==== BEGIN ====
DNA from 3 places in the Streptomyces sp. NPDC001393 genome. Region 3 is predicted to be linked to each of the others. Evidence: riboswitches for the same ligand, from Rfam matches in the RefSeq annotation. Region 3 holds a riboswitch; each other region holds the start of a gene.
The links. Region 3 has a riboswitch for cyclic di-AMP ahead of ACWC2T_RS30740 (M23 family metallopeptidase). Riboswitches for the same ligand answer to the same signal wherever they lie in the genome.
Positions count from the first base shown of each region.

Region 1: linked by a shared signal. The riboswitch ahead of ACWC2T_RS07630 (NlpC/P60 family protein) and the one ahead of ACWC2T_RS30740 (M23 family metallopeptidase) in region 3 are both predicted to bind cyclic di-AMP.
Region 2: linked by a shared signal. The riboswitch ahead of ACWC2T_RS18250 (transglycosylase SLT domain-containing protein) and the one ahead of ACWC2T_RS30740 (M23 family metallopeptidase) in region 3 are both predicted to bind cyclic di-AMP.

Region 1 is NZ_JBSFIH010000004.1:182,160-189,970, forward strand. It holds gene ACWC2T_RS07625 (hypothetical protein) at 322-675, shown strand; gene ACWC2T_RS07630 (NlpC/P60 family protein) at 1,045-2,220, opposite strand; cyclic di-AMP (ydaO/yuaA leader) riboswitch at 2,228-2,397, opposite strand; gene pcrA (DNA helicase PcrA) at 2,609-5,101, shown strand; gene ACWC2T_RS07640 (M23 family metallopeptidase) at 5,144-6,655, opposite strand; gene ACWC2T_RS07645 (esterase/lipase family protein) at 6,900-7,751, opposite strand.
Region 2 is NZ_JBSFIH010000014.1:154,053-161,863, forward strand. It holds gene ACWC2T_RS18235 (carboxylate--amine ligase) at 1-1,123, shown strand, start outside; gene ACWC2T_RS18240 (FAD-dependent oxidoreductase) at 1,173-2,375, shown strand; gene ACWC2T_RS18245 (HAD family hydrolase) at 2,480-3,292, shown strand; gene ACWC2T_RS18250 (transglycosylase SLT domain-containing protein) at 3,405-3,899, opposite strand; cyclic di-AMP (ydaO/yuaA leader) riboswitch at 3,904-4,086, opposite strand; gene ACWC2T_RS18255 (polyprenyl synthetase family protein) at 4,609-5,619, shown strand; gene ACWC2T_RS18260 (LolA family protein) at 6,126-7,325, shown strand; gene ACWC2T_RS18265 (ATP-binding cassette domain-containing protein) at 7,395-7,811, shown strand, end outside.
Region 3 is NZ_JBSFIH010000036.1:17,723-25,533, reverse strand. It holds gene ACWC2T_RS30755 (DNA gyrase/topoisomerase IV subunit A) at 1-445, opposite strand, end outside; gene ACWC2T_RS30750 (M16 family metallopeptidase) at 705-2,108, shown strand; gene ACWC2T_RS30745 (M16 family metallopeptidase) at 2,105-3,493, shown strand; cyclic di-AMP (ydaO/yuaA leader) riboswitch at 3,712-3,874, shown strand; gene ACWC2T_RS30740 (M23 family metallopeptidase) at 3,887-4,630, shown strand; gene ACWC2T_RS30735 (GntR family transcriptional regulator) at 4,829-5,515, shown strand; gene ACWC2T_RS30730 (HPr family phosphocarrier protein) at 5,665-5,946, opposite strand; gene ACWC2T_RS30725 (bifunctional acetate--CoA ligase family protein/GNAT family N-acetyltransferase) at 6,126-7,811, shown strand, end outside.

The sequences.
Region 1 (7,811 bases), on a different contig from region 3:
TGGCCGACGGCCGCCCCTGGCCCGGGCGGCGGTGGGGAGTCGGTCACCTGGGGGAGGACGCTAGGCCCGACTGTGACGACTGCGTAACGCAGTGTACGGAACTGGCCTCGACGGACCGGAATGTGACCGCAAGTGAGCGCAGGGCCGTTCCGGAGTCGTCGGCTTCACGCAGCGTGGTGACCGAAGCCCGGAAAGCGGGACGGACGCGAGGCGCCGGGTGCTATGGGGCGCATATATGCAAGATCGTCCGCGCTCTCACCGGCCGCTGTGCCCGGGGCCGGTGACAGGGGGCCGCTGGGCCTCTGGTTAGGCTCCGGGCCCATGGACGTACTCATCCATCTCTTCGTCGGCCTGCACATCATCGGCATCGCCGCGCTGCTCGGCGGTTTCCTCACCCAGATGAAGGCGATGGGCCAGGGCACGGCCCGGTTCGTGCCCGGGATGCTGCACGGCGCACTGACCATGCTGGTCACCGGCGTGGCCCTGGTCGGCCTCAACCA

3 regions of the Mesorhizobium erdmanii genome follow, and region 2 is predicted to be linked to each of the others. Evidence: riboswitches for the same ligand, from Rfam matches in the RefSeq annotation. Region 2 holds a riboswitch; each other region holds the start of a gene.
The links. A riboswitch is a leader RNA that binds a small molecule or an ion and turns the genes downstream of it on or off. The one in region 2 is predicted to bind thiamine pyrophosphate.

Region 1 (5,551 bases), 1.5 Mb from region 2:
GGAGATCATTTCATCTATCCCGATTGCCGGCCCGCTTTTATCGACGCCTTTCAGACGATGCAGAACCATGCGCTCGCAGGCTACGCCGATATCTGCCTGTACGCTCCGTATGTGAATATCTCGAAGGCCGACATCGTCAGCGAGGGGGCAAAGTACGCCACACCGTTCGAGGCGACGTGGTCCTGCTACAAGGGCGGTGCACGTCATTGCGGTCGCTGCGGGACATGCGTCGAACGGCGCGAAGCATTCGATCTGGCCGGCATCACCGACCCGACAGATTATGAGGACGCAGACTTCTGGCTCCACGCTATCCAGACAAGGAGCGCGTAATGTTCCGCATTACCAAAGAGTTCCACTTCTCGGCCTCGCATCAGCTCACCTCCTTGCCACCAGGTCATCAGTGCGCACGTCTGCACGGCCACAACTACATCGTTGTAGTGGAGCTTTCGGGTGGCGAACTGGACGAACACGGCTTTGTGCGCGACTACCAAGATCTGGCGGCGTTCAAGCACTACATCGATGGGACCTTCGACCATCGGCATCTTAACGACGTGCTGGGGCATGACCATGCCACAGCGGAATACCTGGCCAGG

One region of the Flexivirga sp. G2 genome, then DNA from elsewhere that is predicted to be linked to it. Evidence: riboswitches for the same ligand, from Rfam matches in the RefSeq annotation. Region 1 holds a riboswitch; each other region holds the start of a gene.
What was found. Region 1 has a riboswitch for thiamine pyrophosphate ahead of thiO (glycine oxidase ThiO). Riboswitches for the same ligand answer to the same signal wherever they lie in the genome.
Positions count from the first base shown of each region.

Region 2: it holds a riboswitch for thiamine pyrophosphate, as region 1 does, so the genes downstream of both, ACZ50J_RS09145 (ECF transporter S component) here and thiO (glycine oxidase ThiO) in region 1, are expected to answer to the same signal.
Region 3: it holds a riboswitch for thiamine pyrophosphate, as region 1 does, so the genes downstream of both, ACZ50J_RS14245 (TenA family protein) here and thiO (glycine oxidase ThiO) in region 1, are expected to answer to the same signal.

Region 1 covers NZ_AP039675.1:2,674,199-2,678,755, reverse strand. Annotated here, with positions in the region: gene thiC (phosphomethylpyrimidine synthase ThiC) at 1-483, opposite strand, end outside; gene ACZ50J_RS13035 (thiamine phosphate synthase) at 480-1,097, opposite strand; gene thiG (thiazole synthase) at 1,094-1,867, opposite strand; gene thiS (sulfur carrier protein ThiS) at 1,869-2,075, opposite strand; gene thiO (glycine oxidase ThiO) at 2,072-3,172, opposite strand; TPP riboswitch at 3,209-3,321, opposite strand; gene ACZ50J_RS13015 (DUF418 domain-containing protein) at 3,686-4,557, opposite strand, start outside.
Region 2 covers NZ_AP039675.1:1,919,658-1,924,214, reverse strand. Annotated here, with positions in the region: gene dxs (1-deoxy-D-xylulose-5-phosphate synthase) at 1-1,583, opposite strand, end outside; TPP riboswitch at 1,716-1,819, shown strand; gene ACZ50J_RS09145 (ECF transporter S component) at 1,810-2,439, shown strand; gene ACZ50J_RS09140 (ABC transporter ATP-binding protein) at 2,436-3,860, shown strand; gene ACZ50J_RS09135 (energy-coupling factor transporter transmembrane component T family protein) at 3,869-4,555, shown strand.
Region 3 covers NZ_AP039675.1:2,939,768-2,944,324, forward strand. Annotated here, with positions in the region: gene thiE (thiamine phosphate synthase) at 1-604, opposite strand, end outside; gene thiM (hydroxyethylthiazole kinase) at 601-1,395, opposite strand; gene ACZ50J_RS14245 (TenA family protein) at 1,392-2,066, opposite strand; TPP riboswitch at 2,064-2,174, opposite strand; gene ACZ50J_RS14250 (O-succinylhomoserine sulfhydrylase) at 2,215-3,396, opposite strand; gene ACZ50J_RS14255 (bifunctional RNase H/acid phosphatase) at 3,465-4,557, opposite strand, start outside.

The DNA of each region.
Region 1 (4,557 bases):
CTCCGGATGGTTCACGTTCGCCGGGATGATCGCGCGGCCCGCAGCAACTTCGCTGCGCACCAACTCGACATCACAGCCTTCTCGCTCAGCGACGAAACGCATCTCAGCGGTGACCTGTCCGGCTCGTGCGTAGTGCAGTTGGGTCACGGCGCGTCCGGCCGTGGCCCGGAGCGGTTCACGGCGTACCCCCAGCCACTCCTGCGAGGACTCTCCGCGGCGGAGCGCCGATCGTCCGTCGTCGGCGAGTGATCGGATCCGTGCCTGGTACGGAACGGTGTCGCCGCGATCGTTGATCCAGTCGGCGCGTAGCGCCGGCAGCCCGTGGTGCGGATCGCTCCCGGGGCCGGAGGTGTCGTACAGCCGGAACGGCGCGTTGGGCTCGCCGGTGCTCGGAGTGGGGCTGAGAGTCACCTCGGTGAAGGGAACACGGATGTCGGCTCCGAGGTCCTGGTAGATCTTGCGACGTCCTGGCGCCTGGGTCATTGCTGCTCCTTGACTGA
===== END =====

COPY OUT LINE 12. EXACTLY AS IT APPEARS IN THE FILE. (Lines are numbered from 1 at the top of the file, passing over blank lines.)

3 regions of the Mesorhizobium erdmanii genome follow, and region 2 is predicted to be linked to each of the others. Evidence: riboswitches for the same ligand, from Rfam matches in the RefSeq annotation. Region 2 holds a riboswitch; each other region holds the start of a gene.